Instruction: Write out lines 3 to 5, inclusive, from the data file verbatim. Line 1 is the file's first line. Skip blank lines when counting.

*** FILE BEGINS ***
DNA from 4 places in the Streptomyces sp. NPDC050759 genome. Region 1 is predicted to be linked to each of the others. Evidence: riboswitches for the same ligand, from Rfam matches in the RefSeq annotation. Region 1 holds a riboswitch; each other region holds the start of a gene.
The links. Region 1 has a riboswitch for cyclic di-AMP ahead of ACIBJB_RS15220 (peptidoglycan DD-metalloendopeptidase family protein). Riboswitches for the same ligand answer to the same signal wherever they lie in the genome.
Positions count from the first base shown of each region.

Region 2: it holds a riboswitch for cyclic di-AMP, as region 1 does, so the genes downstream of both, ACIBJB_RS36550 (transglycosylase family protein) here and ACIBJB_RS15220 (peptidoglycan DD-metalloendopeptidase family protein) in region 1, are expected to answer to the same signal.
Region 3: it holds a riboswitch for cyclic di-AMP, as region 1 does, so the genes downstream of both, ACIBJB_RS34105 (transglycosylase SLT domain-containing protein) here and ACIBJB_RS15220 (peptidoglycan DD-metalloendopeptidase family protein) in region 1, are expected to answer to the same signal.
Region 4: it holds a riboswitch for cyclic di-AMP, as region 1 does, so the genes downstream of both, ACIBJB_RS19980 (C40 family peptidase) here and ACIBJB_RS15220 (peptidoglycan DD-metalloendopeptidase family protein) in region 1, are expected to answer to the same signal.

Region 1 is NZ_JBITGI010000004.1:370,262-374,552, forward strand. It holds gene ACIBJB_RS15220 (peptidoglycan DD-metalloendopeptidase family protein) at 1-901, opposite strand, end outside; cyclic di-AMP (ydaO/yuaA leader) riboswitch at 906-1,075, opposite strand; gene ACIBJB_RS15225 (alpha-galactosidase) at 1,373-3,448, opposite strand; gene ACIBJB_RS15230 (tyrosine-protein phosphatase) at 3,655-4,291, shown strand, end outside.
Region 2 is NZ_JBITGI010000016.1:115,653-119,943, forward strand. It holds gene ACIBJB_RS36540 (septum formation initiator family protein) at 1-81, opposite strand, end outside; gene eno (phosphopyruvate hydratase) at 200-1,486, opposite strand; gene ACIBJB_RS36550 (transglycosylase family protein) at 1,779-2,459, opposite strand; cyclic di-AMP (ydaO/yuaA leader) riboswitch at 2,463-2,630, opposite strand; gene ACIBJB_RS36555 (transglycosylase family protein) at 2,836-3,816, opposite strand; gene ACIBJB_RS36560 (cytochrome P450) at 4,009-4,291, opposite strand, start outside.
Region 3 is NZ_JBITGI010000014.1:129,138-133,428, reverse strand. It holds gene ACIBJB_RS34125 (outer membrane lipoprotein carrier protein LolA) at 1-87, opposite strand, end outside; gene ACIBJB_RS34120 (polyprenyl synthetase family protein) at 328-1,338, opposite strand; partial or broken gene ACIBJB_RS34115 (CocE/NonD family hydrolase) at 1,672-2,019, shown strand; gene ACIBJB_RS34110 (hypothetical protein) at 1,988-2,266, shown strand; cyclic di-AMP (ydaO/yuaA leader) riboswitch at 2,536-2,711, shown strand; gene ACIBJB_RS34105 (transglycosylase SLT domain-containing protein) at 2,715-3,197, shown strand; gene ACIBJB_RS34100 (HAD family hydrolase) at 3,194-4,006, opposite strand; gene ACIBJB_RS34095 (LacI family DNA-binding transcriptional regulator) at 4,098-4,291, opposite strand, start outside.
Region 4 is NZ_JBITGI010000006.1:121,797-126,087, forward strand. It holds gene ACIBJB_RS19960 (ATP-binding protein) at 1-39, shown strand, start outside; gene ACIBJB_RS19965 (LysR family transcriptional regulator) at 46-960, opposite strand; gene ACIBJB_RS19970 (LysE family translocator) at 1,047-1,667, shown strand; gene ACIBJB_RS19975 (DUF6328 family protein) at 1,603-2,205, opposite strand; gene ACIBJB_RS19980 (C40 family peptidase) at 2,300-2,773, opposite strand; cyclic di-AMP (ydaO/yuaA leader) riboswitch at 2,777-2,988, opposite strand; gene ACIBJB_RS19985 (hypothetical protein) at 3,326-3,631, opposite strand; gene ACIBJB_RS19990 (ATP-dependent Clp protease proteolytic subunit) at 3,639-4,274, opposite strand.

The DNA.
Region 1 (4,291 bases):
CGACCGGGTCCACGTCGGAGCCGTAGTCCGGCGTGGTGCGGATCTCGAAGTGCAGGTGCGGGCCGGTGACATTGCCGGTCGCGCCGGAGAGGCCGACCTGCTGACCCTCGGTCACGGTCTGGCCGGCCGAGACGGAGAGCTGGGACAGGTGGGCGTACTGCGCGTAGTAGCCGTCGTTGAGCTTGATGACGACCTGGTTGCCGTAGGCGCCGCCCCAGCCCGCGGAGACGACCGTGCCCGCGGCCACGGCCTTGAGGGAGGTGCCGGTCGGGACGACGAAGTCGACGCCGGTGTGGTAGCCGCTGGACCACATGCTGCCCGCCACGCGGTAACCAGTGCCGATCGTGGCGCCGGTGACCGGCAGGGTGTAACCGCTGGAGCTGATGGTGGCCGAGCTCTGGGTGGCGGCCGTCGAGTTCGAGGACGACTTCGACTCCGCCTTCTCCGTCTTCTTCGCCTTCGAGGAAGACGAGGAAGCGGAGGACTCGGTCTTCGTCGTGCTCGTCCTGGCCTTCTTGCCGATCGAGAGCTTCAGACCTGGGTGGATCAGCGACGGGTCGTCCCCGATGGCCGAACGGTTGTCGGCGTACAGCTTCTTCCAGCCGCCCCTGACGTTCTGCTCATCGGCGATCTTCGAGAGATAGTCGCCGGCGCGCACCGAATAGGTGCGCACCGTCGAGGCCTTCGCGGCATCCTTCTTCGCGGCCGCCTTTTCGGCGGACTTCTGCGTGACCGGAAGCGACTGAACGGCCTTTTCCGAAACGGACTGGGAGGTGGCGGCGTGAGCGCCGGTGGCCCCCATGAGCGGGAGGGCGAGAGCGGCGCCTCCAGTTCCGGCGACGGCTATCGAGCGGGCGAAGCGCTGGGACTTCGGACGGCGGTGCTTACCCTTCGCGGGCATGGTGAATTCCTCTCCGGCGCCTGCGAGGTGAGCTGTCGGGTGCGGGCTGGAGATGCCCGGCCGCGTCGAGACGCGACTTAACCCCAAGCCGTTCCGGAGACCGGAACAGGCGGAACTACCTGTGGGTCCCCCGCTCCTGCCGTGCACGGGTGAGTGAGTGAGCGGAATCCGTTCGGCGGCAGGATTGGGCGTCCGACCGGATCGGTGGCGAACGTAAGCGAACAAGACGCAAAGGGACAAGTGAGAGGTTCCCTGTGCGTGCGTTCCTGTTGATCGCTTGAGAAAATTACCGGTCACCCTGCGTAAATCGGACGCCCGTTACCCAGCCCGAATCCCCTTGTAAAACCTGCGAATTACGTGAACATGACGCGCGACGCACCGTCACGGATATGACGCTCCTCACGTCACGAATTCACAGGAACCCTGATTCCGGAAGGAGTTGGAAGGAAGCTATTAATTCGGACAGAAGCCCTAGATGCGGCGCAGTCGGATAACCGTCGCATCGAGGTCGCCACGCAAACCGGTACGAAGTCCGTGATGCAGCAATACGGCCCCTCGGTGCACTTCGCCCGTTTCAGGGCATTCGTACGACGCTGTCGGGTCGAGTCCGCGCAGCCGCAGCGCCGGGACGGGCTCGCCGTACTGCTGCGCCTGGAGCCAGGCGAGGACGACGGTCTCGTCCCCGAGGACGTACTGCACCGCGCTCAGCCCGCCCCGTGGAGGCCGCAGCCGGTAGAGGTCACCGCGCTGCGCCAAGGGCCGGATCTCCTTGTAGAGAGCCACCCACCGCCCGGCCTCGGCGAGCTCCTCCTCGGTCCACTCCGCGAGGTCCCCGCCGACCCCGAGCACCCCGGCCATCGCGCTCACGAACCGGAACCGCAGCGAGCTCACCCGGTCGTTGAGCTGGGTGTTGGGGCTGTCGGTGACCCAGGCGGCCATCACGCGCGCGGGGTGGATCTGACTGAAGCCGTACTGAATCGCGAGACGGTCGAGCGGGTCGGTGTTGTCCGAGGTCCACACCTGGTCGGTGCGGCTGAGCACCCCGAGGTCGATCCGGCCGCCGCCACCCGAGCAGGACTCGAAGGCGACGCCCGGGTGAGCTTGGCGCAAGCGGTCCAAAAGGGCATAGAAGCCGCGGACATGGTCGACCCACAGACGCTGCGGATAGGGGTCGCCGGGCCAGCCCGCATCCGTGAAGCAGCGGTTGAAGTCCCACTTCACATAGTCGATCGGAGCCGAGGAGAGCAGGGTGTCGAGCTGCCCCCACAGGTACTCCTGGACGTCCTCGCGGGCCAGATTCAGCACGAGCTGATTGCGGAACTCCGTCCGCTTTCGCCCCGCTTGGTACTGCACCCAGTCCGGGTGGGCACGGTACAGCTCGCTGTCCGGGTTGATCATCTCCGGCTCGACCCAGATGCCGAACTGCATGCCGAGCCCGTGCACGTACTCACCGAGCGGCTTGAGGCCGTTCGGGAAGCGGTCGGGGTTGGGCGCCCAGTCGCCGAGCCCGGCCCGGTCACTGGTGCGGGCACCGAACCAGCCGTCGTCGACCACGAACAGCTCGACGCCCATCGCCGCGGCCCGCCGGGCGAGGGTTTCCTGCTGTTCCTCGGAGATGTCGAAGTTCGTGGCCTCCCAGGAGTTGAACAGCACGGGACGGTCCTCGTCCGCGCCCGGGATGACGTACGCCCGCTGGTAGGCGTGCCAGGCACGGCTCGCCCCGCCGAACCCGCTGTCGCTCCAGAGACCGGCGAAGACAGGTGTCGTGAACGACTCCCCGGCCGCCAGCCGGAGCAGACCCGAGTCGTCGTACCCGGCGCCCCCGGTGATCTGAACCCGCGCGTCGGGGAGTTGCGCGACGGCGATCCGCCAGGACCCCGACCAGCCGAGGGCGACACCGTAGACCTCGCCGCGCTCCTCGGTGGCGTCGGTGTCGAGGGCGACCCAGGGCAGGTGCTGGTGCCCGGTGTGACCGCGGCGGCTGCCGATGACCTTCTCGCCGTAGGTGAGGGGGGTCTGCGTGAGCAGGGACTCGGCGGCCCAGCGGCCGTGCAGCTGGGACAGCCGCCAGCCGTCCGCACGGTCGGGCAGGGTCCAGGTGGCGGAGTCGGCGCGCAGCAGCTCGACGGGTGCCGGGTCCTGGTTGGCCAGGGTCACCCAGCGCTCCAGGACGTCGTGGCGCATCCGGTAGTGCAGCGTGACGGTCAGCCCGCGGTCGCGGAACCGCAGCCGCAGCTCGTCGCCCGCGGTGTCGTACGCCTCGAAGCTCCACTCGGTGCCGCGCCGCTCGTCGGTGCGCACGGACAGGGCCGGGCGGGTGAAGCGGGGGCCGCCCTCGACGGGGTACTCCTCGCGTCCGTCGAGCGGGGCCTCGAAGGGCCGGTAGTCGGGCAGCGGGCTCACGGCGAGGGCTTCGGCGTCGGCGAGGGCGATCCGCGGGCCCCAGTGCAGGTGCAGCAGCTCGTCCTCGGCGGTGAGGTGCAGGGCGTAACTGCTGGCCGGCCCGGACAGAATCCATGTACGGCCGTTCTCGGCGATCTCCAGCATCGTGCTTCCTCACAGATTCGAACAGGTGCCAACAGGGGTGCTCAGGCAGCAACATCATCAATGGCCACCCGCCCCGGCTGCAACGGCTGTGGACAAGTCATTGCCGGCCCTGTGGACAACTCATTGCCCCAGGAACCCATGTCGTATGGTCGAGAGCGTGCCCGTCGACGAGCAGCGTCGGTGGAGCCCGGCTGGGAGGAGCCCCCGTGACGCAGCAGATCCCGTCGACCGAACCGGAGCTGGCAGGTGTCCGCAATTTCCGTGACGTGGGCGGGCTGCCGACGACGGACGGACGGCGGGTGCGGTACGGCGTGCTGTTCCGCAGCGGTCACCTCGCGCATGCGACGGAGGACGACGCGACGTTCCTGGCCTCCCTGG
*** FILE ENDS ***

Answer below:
Positions count from the first base shown of each region.

Region 2: it holds a riboswitch for cyclic di-AMP, as region 1 does, so the genes downstream of both, ACIBJB_RS36550 (transglycosylase family protein) here and ACIBJB_RS15220 (peptidoglycan DD-metalloendopeptidase family protein) in region 1, are expected to answer to the same signal.
Region 3: it holds a riboswitch for cyclic di-AMP, as region 1 does, so the genes downstream of both, ACIBJB_RS34105 (transglycosylase SLT domain-containing protein) here and ACIBJB_RS15220 (peptidoglycan DD-metalloendopeptidase family protein) in region 1, are expected to answer to the same signal.